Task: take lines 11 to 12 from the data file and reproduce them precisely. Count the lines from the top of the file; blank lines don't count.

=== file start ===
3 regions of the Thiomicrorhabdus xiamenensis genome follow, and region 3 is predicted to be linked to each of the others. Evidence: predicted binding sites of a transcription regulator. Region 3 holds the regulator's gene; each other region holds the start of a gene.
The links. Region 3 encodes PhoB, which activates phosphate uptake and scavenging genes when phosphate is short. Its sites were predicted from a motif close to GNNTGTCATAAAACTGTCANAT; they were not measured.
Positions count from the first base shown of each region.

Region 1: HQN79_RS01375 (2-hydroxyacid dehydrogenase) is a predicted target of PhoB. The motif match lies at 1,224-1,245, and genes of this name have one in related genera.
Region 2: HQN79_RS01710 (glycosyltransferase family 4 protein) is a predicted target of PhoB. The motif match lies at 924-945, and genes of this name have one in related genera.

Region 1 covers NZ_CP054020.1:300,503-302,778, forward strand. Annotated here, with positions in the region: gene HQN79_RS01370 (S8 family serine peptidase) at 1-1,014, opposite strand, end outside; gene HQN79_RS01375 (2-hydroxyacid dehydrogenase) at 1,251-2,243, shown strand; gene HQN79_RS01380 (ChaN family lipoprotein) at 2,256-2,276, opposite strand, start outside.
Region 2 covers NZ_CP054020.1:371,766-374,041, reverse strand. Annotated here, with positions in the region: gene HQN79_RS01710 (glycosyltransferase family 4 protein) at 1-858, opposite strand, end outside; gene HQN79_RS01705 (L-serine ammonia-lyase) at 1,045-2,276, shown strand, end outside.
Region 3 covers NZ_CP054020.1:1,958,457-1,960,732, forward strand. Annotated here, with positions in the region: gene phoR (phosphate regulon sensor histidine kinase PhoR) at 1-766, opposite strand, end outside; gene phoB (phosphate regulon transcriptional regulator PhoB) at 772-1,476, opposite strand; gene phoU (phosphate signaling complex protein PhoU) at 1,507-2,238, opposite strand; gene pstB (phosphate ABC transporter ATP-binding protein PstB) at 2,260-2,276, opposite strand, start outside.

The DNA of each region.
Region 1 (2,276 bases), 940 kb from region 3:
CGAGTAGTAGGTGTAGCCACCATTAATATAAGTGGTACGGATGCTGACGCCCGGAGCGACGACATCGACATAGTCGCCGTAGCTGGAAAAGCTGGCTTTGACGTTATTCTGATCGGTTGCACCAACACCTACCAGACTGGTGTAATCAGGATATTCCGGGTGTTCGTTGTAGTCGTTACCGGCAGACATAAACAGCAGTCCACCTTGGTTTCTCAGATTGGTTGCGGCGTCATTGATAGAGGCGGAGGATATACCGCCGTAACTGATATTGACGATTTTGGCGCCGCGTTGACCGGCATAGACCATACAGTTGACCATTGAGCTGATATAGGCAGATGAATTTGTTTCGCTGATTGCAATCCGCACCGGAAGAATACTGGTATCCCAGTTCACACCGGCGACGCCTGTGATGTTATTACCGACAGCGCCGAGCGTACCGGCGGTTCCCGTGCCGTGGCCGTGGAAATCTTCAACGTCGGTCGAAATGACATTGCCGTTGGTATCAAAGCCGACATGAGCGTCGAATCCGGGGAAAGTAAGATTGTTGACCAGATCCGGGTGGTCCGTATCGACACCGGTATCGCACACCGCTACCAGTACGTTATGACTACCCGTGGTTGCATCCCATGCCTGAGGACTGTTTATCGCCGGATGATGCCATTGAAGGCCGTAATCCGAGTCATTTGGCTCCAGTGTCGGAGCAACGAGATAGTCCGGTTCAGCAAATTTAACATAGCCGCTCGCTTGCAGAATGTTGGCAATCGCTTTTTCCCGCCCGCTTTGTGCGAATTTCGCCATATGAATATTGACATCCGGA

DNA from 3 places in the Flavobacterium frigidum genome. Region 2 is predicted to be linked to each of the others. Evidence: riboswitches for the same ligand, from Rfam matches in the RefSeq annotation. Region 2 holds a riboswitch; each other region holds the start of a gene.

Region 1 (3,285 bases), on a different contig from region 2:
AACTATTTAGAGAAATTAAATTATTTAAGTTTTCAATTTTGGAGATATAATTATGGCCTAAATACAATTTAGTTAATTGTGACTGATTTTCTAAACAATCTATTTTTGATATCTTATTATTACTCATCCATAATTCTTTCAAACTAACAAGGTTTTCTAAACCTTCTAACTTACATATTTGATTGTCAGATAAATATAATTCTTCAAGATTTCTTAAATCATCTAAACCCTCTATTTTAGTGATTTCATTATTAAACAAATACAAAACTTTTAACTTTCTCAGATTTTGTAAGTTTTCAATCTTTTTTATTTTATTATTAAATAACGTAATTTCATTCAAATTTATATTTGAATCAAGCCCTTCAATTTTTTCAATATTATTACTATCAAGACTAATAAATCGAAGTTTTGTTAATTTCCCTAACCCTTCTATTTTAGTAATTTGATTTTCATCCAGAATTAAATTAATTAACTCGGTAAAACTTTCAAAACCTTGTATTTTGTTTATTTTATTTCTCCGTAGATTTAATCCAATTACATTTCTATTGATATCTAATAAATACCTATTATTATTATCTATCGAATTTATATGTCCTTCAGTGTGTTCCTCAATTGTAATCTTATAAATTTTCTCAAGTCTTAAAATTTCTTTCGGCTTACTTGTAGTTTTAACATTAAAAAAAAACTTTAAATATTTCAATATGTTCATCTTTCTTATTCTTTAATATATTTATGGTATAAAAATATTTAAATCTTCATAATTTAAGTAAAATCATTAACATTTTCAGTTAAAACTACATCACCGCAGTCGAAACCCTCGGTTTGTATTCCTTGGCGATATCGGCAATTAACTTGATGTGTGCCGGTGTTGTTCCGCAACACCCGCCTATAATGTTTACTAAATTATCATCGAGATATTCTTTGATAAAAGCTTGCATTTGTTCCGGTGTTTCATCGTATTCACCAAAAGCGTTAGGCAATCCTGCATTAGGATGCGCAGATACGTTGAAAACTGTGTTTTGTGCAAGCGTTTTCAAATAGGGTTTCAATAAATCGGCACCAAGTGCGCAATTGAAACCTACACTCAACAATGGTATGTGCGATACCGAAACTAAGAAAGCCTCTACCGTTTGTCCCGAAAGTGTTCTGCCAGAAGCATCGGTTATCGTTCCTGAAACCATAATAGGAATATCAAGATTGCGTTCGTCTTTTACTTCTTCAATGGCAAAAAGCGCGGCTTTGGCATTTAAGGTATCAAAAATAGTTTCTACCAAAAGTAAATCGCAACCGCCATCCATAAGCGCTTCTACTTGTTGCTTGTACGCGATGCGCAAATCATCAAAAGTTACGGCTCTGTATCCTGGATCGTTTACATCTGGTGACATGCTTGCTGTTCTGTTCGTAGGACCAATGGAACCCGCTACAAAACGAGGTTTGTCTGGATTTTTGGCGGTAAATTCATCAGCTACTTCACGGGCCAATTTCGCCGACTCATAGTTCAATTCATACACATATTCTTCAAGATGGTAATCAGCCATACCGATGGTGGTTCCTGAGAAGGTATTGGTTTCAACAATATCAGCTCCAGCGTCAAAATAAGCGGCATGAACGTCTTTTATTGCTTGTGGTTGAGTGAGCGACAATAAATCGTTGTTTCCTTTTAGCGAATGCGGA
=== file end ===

CGAGTAGTAGGTGTAGCCACCATTAATATAAGTGGTACGGATGCTGACGCCCGGAGCGACGACATCGACATAGTCGCCGTAGCTGGAAAAGCTGGCTTTGACGTTATTCTGATCGGTTGCACCAACACCTACCAGACTGGTGTAATCAGGATATTCCGGGTGTTCGTTGTAGTCGTTACCGGCAGACATAAACAGCAGTCCACCTTGGTTTCTCAGATTGGTTGCGGCGTCATTGATAGAGGCGGAGGATATACCGCCGTAACTGATATTGACGATTTTGGCGCCGCGTTGACCGGCATAGACCATACAGTTGACCATTGAGCTGATATAGGCAGATGAATTTGTTTCGCTGATTGCAATCCGCACCGGAAGAATACTGGTATCCCAGTTCACACCGGCGACGCCTGTGATGTTATTACCGACAGCGCCGAGCGTACCGGCGGTTCCCGTGCCGTGGCCGTGGAAATCTTCAACGTCGGTCGAAATGACATTGCCGTTGGTATCAAAGCCGACATGAGCGTCGAATCCGGGGAAAGTAAGATTGTTGACCAGATCCGGGTGGTCCGTATCGACACCGGTATCGCACACCGCTACCAGTACGTTATGACTACCCGTGGTTGCATCCCATGCCTGAGGACTGTTTATCGCCGGATGATGCCATTGAAGGCCGTAATCCGAGTCATTTGGCTCCAGTGTCGGAGCAACGAGATAGTCCGGTTCAGCAAATTTAACATAGCCGCTCGCTTGCAGAATGTTGGCAATCGCTTTTTCCCGCCCGCTTTGTGCGAATTTCGCCATATGAATATTGACATCCGGA

DNA from 3 places in the Flavobacterium frigidum genome. Region 2 is predicted to be linked to each of the others. Evidence: riboswitches for the same ligand, from Rfam matches in the RefSeq annotation. Region 2 holds a riboswitch; each other region holds the start of a gene.